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Chronic Pain and Disabilities in Adult Survivors of Childhood Cancer

Wearable Monitors and Feedback 

As stated in the abstract of an article in JCO Clinical Cancer Informatics, a journal of the American Society of Clinical Oncology, “Approximately 40% of childhood cancer survivors experience chronic pain, with many also reporting pain-related disability. Given associations established in the general population among respiration, anxiety, and pain, continuous tracking and feedback of respiration may help survivors manage pain.” The article detailed potential use of a wearable respiration monitor and daily in-application breathing exercises for a month.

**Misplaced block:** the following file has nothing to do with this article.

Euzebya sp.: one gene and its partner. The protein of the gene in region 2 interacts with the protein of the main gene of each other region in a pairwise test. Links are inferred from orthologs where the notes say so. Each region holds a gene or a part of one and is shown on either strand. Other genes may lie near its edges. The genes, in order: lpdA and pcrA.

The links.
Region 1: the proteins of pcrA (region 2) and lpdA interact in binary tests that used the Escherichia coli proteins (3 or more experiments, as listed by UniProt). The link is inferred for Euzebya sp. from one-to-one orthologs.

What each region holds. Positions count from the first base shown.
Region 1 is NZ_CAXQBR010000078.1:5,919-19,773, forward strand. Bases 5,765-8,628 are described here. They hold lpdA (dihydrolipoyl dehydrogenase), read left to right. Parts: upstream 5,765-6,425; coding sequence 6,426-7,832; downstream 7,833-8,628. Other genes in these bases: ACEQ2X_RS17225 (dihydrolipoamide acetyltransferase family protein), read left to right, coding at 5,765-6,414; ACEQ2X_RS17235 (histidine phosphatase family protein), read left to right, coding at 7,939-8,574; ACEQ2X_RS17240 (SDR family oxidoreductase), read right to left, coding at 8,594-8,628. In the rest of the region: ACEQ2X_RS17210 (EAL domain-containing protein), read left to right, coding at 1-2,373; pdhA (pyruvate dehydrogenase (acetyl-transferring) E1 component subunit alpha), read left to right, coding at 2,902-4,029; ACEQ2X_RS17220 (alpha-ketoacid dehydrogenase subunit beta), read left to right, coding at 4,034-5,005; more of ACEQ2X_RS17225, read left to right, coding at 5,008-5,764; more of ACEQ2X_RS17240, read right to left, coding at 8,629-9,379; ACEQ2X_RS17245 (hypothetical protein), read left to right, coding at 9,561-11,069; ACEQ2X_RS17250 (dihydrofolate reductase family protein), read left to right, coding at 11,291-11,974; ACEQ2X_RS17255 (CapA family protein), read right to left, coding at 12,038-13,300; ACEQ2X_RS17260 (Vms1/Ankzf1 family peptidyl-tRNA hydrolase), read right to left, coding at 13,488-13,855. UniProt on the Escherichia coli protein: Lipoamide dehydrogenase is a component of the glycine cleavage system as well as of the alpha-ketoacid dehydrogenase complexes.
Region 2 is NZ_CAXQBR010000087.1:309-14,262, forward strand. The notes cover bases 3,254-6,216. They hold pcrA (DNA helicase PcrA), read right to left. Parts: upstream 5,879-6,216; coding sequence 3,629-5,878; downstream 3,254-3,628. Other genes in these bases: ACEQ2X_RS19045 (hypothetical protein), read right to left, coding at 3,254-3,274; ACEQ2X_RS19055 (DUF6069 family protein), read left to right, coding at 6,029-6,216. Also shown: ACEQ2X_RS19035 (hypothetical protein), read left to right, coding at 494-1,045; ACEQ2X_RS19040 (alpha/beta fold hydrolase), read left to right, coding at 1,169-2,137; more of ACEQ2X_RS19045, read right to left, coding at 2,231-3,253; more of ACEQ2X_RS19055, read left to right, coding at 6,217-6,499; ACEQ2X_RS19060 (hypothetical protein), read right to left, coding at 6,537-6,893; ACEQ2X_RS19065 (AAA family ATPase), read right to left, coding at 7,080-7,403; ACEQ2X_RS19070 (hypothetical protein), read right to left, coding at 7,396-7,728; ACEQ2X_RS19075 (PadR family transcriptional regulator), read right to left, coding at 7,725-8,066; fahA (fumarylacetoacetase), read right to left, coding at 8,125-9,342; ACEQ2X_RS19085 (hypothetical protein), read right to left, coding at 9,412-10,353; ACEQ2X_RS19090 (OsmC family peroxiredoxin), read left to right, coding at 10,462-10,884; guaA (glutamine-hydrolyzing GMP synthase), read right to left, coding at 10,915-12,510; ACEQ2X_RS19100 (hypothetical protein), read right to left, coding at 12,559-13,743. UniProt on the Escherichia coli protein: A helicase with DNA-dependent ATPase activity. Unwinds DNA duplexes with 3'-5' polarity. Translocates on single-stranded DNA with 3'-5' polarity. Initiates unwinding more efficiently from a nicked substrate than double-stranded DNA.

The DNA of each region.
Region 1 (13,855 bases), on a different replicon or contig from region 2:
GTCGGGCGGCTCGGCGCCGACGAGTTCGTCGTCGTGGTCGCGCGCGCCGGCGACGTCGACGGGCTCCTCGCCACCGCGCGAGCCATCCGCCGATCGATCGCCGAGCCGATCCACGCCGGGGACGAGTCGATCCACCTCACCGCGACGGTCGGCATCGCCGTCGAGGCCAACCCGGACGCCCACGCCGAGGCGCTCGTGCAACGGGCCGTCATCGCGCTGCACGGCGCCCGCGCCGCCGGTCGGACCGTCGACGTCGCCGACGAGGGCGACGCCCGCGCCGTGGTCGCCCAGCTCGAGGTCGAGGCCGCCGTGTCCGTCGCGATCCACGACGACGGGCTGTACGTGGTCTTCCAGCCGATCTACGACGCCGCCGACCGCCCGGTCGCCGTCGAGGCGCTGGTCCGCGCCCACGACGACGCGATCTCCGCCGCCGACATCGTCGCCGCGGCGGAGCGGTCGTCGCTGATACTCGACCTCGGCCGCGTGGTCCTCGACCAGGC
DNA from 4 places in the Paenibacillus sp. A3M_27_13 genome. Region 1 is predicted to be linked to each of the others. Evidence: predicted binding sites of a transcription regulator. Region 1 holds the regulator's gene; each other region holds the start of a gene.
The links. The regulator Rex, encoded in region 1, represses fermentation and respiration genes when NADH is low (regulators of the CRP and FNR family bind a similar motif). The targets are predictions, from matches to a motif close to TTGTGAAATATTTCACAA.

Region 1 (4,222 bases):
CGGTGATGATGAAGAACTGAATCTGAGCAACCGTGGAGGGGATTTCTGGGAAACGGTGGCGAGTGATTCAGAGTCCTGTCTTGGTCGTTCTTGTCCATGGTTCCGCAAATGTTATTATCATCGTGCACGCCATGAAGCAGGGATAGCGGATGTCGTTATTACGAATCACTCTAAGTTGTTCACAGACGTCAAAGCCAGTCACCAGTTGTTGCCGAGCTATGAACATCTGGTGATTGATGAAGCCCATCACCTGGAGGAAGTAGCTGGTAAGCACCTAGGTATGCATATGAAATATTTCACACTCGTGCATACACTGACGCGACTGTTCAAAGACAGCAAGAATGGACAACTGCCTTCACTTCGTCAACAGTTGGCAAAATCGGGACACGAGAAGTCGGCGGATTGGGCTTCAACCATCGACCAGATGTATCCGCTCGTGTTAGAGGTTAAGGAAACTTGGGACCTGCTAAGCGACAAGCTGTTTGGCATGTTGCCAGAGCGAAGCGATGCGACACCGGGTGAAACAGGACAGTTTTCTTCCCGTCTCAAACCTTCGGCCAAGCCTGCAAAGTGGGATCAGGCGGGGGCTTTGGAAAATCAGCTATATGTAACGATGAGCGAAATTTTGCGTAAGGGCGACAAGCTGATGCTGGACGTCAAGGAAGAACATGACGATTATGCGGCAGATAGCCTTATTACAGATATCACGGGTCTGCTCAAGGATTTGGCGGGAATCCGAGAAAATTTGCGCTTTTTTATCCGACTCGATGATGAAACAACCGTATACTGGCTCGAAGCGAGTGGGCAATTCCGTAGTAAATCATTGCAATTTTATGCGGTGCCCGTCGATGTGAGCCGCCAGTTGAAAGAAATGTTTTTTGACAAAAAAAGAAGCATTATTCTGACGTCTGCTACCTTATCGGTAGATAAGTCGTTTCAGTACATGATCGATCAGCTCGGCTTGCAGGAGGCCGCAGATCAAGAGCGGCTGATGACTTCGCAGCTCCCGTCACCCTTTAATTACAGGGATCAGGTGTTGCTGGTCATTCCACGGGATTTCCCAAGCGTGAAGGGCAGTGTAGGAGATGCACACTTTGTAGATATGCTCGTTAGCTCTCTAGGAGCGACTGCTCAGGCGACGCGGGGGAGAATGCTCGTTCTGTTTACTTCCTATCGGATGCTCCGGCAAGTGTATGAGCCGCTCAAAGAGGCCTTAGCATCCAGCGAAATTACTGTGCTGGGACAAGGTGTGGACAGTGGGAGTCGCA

Participants wore the monitor which measured three types of breathing: calm (slower); tense (more rapid or erratic), or focused (normal breathing). If breathing became tense, device wearers received alerts to adjust their breathing. During the trial, over 80% of the cancer survivors wore the device daily; over 85% reported satisfaction with the device and app. Findings concluded that “wearable respiratory monitoring and feedback may be accessible and helpful interventions for chronic pain and associated mental health late effects among survivors of childhood cancer.”


Read the journal article.